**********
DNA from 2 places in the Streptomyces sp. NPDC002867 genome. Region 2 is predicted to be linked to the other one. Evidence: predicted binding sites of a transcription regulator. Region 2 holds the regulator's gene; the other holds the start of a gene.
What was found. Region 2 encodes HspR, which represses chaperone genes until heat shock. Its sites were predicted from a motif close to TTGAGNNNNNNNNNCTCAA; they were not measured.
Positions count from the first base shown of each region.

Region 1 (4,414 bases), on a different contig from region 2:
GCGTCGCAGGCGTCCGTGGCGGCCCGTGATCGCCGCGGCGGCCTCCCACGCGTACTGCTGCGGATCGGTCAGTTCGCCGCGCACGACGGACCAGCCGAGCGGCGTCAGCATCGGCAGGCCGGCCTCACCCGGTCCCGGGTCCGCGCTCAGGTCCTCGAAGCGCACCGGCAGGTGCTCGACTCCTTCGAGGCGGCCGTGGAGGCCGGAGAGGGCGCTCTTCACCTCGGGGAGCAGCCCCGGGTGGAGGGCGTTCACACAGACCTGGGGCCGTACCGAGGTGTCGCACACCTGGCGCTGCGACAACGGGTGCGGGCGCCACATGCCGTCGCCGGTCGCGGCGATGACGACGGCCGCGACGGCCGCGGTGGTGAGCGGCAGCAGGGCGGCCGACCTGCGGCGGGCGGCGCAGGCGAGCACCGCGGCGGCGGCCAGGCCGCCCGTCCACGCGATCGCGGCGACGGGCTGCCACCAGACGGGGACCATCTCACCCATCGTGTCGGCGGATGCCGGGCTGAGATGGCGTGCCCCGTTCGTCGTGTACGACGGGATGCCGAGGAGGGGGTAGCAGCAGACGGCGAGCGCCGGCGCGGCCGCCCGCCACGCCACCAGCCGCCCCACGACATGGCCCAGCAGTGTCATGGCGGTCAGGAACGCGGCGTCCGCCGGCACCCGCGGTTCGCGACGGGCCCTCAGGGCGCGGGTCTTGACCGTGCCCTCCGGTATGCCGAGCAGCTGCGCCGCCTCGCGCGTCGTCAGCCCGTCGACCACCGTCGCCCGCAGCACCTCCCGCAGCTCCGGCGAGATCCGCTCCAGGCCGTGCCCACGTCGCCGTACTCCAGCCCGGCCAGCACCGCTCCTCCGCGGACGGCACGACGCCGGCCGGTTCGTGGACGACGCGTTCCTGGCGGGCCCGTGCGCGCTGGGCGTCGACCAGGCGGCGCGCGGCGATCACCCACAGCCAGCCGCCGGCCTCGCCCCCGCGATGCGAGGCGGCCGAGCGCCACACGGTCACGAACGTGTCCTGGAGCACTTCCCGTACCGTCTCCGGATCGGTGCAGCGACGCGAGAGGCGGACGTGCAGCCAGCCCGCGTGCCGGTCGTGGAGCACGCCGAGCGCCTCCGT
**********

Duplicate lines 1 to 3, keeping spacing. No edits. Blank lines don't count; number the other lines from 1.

DNA from 2 places in the Streptomyces sp. NPDC002867 genome. Region 2 is predicted to be linked to the other one. Evidence: predicted binding sites of a transcription regulator. Region 2 holds the regulator's gene; the other holds the start of a gene.
What was found. Region 2 encodes HspR, which represses chaperone genes until heat shock. Its sites were predicted from a motif close to TTGAGNNNNNNNNNCTCAA; they were not measured.
Positions count from the first base shown of each region.